Vanity Fea

The Way of the World

From The Oxford Companion to English Literature:

The Way of the World, a comedy by Congreve, produced 1700.

Mirabell is in love with Millamant, a niece of Lady Wishfort, and has pretended to court the aunt in order to conceal his suit of the niece. The deceit has been revealed to lady Wishfort by Mrs Marwood to revenge herself on Mirabell, who has rejected her advances. Lady Wishfort, who now hates Mirabell 'more than a quaker hates a parrot', will deprive her niece of the half of the inheritance which is in her keeping if Millamant marries Mirabell. The latter accordingly contrives that his servant Waitwell shall impersonate an uncle of his, Sir Rowland, make love to Lady Wishfort, and pretend to marry her, having, however, first married Lady Wishfort's woman Foible. He hopes by this deception to force Lady Wishfort to consent to his marriage to her niece. The plot is discovered by Mrs. Marwood, and also the fact that Mirabell has in the past had an intrigue with Mrs Fainall, daughter of Lady Wishfort. She [Mrs. Marwood] conspires with Fainall, her lover, and the pretended friend of Mirabell, to reveal these facts to Lady Wishfort, while Fainall is to threaten to divorce his wife and discredit Lady Wishfort, unless he is given full control of Mrs Fainall's property and Millaman's portion is also handed over to him. The scheme, however, fails. Mrs Fainall denies the charge against her and brings proof of Fainall's affair with Mrs Marwood, while Mirabell produces a deed by which Mrs Fainall, before her last marriage, made him trustee of her property. Lady Wishfort, in gratitude for her release from Fainall's threats, forgives Mirabell and consents to his marriage to Millamant.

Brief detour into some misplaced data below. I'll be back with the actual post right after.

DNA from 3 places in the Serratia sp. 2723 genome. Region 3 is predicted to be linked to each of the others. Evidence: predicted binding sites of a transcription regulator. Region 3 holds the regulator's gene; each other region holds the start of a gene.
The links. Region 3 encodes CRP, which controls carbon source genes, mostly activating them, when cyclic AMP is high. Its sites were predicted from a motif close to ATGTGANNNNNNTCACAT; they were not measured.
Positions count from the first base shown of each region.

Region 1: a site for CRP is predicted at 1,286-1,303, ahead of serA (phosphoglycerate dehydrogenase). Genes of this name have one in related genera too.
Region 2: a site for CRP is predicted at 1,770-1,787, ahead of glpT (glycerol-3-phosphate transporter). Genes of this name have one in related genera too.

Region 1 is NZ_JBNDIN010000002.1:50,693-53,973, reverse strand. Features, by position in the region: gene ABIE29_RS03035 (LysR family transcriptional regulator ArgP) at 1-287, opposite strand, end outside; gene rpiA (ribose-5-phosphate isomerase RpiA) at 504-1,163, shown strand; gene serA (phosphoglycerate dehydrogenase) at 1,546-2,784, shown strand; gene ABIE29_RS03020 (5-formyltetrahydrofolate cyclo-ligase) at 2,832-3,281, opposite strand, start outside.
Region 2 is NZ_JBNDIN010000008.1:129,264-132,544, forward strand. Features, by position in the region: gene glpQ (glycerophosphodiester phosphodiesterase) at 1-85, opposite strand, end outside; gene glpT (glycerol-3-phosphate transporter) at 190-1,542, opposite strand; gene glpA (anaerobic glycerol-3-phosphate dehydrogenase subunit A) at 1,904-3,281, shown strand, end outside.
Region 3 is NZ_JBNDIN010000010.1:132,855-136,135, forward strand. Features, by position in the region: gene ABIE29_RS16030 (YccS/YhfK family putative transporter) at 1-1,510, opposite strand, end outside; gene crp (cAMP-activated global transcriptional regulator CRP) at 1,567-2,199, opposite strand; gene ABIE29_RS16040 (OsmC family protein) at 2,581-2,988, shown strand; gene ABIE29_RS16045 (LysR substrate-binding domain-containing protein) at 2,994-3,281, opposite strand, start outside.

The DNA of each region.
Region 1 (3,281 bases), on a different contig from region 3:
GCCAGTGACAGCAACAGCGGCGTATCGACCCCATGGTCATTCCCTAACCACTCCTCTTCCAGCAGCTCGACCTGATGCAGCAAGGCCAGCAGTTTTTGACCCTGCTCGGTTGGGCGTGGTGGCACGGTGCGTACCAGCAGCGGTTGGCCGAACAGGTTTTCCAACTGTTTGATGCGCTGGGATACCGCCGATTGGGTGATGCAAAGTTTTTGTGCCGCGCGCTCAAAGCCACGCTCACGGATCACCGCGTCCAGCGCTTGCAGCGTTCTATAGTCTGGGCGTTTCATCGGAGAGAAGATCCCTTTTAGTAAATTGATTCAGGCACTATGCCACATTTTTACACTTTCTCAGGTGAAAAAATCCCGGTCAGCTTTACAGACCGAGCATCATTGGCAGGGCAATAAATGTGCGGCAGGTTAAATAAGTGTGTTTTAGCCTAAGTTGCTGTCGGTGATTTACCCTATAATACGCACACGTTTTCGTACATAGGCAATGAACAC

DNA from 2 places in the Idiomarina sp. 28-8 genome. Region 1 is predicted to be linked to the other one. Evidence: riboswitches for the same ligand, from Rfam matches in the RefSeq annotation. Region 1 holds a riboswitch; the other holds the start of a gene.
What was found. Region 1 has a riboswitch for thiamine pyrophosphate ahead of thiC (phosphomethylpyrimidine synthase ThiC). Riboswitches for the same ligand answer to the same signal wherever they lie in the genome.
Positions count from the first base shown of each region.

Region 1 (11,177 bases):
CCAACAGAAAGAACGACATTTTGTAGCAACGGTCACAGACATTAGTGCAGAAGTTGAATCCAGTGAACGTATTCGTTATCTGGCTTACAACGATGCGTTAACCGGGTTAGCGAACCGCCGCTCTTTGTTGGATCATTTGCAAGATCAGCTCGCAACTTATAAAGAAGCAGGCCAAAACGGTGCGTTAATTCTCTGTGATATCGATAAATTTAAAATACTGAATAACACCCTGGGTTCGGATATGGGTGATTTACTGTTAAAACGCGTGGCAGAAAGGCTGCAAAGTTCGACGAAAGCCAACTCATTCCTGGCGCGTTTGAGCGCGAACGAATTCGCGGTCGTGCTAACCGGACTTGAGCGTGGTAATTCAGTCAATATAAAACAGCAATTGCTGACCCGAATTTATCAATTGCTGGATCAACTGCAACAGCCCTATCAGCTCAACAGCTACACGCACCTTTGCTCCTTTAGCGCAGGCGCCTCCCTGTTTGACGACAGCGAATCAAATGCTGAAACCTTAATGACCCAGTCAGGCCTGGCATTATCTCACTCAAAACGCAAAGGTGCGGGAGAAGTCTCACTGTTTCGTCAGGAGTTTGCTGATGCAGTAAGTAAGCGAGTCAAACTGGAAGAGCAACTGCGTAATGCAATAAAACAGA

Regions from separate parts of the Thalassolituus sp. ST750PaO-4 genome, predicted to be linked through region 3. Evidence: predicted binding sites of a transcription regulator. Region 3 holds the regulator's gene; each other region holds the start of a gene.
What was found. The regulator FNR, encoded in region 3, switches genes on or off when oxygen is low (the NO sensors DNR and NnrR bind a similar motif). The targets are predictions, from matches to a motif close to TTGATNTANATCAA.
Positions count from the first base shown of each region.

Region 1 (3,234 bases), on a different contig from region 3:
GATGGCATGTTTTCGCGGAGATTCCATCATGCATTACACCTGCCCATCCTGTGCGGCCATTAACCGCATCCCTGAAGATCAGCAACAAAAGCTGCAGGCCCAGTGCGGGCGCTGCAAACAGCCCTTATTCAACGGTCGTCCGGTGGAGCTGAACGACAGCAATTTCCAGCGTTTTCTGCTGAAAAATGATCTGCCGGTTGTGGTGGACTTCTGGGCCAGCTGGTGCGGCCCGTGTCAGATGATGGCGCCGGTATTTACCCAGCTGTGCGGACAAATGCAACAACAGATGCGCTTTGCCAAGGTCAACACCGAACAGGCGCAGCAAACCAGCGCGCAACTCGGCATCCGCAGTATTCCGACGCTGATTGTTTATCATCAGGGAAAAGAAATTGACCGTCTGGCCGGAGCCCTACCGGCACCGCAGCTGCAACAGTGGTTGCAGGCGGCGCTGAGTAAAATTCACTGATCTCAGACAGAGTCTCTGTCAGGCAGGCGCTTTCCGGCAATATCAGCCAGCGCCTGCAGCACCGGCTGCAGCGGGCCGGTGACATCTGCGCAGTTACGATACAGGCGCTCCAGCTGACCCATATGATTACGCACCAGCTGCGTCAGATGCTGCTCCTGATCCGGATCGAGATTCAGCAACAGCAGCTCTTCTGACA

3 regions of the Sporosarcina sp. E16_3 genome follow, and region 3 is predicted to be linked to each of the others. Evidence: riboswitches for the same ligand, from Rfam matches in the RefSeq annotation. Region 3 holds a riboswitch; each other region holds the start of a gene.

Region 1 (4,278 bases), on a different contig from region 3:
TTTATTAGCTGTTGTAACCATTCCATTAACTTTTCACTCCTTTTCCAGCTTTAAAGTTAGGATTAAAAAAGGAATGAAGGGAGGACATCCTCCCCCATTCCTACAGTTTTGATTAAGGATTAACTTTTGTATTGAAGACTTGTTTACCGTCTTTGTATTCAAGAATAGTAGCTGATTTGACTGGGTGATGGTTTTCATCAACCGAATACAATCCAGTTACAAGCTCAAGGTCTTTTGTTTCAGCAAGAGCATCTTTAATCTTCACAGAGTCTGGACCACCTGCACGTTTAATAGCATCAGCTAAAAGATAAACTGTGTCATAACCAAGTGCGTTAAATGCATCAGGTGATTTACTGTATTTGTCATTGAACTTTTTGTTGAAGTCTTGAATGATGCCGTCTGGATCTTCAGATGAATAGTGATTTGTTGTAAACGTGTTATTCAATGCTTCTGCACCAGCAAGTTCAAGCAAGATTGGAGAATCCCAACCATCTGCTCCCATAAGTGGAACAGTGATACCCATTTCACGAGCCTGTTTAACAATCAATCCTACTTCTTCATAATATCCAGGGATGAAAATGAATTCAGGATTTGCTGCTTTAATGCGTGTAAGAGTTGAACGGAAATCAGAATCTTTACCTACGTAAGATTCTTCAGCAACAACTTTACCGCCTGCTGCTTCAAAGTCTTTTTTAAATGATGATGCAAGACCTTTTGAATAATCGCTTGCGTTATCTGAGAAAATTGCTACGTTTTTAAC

Congreve enlives the action with a fine gallery of fools, including Sir Willful Witwhould, Lady Wishfort's boisterous and good-natured country nephew; they serve to highlight the central contrast between the passionate and grasping relationship of Fainall and Mrs Marwood and the delicate process by which Mirabell persuades Millamant that even in such a mercenary society, love can survive into marriage. The dialogue is exceptionally brilliant, and many critics also consider the play a study of the battle between good and evil, rather than of the characteristically Restoration conflict between the witty and the foolish.


On a recent production of  The Way of the World.

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